North provides inspiration for painter Duncalfe

Eila Duncalfe’s paintings are back in a northern exhibition - and it’s been a long time coming.

The Flin Flon artist’s work will be on display in The Pas, her first exhibition in years. The exhibition, called “Genuine Raw Inspiration; The Artwork of Eila Duncalfe”, was slated to open to the public June 7.

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Duncalfe first took up painting in 2002 - while she always had an interest in art, she never had the chance to pursue it as a hobby until after her kids grew up.

“I was already past 50 years of age when I started painting - it was after the kids left home and I had some time on my hands,” she said.

“I had a fair bit of time on my hands when I started and just kept trying to improve my work.”

Since picking up the brushes in earnest, Duncalfe has been drawn to familiar western Canadian imagery - the prairie grain elevator, the old family home, wildlife, images of mining and bush planes, landscapes.

“I do landscapes and wildlife basically. I do like to do old homes and elevators - I got into trains, I did quite a few paintings of airplanes. I started out doing that because I had one of the old pilots who wanted a painting back when he worked out here. That started a run - I did eight or nine paintings of planes from around the area,” said Duncalfe.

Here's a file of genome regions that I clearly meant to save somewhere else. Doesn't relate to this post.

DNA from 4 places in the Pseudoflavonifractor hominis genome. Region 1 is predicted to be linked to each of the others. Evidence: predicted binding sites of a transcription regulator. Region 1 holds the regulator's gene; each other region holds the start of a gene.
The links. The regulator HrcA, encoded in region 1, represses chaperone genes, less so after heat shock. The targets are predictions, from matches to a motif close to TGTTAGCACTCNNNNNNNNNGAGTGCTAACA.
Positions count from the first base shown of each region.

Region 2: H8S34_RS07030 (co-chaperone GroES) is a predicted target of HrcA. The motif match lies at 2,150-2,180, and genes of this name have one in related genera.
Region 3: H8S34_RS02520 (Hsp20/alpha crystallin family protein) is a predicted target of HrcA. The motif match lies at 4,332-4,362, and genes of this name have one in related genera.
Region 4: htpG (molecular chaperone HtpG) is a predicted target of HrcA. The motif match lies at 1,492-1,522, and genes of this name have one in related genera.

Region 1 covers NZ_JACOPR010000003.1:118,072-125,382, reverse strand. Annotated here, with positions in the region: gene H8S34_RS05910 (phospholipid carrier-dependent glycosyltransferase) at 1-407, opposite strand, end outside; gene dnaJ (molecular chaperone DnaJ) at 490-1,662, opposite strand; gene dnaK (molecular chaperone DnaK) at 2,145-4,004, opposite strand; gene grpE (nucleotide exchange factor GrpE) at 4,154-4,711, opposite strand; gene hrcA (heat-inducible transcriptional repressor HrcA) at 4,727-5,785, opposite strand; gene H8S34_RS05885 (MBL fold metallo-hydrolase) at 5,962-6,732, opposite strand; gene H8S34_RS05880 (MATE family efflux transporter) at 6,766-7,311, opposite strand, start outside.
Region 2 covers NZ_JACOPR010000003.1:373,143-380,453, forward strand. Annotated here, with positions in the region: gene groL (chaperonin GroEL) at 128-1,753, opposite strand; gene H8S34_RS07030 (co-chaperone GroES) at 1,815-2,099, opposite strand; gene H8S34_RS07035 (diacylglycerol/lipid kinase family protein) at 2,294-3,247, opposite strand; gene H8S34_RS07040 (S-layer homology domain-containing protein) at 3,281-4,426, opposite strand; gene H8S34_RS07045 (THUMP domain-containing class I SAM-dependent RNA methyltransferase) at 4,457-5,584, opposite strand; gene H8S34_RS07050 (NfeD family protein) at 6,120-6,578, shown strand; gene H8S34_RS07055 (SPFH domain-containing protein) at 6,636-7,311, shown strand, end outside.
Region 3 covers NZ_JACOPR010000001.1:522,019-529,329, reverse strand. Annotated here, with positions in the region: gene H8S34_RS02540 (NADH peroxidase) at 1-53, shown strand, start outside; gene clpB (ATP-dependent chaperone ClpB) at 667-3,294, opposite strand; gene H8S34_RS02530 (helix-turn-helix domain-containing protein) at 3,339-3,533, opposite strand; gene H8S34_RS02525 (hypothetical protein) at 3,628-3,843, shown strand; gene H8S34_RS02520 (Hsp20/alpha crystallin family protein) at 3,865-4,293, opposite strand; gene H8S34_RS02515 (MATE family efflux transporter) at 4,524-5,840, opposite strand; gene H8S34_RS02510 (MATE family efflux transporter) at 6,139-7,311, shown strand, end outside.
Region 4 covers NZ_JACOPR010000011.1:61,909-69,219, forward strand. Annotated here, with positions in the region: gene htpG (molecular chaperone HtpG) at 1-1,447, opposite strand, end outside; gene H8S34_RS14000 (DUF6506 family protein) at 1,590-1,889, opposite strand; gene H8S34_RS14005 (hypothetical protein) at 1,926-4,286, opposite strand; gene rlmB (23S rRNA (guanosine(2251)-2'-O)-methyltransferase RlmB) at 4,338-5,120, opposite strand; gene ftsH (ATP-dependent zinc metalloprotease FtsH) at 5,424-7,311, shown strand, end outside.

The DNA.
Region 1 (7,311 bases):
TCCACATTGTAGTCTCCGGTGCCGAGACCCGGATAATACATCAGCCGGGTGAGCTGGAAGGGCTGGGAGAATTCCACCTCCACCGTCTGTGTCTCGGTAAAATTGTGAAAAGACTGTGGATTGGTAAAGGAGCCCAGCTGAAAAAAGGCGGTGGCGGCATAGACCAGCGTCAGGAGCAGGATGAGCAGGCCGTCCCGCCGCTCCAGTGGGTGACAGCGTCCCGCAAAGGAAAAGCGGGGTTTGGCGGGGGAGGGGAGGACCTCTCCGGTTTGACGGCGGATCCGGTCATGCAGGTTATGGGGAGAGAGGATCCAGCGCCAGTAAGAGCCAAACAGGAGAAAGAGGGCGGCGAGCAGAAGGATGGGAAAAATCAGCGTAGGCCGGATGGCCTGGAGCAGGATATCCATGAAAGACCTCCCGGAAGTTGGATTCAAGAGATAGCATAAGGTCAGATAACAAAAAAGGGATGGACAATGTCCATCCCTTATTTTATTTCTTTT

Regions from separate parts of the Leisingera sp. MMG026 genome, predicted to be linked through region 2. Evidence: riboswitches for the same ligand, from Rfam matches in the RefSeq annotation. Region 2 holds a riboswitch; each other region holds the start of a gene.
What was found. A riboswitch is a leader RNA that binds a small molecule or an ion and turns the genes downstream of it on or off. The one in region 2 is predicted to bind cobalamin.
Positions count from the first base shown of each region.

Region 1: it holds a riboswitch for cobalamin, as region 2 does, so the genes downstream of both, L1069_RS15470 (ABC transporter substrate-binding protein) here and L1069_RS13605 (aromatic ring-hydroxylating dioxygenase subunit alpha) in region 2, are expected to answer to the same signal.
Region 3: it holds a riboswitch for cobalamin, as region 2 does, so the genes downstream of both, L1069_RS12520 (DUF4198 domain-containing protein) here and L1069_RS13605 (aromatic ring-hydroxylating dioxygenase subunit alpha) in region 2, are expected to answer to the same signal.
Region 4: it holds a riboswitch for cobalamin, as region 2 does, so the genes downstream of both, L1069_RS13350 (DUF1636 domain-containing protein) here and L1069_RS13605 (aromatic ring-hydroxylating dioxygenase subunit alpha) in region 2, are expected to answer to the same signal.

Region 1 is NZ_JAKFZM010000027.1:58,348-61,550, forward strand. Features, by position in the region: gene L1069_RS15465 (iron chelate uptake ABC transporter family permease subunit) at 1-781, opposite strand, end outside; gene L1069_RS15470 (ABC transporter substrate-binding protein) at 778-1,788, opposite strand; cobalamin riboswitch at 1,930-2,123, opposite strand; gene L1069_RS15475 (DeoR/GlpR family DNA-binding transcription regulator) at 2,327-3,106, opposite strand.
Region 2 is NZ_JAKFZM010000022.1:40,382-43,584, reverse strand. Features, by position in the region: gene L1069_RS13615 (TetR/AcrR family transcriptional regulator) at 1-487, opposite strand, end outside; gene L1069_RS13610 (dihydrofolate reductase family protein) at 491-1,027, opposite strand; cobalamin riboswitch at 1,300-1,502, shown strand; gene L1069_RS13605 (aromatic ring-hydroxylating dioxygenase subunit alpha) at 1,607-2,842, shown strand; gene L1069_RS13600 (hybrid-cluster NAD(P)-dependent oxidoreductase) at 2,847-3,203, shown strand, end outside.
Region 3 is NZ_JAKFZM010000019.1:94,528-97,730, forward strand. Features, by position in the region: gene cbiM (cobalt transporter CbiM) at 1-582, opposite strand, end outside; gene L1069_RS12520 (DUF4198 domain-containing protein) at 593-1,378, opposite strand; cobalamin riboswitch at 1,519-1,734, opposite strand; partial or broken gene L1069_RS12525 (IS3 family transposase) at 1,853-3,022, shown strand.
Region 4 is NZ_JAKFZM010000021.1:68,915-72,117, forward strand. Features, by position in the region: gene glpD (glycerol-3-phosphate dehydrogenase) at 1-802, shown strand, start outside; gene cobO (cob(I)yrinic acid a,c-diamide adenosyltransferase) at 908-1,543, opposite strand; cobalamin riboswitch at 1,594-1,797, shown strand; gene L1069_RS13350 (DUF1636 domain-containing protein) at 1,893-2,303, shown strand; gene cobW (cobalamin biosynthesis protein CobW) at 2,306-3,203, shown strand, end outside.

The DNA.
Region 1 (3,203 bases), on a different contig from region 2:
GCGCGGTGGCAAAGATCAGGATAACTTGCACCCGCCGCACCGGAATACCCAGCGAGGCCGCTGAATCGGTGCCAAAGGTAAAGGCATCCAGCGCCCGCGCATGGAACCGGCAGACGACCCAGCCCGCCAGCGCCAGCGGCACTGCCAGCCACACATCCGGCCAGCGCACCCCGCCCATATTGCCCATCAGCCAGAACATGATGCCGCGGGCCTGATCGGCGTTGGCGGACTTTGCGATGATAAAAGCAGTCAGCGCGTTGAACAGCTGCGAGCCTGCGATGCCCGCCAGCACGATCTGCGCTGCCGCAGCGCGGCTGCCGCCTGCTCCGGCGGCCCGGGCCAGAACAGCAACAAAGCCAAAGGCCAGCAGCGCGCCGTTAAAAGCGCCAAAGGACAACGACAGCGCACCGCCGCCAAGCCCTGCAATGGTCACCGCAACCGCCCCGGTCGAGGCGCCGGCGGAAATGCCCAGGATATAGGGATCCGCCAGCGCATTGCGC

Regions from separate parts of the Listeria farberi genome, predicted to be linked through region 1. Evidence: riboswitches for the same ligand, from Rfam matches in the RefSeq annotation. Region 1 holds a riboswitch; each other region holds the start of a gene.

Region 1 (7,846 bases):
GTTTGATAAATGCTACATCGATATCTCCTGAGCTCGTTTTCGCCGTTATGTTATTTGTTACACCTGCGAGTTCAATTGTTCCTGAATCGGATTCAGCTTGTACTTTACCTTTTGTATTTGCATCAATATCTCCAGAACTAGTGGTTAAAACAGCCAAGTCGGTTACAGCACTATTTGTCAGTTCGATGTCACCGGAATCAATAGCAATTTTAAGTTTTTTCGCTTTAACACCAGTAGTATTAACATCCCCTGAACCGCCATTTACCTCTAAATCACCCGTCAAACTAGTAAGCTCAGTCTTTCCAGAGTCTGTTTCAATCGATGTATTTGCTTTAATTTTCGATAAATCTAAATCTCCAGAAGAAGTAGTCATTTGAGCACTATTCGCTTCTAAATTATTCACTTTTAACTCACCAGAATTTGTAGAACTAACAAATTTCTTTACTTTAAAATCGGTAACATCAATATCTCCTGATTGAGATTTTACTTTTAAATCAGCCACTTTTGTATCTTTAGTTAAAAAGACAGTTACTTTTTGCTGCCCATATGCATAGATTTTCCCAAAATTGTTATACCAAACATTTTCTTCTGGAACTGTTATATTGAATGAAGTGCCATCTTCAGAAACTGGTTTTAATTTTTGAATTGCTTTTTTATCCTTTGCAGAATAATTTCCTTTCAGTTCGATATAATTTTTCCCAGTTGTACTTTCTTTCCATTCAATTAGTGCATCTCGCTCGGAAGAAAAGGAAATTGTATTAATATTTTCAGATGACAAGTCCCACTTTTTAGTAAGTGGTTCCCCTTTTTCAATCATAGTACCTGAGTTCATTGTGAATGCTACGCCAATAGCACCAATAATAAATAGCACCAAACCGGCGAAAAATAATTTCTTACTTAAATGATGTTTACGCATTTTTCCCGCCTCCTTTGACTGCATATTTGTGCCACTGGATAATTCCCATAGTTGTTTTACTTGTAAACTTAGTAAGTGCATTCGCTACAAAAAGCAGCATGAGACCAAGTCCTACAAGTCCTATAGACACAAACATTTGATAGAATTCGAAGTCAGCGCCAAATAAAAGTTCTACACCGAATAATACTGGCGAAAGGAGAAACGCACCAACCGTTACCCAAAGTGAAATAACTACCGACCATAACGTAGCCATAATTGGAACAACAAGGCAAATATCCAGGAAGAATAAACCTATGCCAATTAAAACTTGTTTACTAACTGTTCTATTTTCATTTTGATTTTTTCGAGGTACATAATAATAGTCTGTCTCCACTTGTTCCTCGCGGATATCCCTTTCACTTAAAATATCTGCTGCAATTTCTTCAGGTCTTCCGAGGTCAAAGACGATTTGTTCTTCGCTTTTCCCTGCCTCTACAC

“I keep pretty busy at it.”

In the past, Duncalfe has donated her paintings to local causes - school sports, graduation ceremonies and the like - but she hasn’t had a full art exhibition in well over a decade. Her art was shown in spaces in Thompson and The Pas over a decade ago, but Duncalfe hasn’t exhibited much work since. She received a first place in her class at the Northern Saskatchewan Adjudicated Art Show in 2013.

The pandemic has provided time for Duncalfe to paint more. With little going on in the world at large and people spending most of their time at home, Duncalfe has had the chance to paint more than before.

“It’s been a perfect pastime for being at home with COVID-19 going on. It certainly helps pass the time,” she said.

“I think anybody interested in visual arts would certainly be interested in my work. I paint nature - it’s more local artwork.”

About 30 of Duncalfe’s paintings are a part of the exhibition. The exhibit is now closed due to COVID-19 and related health orders, but will be up until Sept. 27 once it reopens. Several of Duncalfe's paintings have been featured on the museum's Facebook page as a virtual exhibit.

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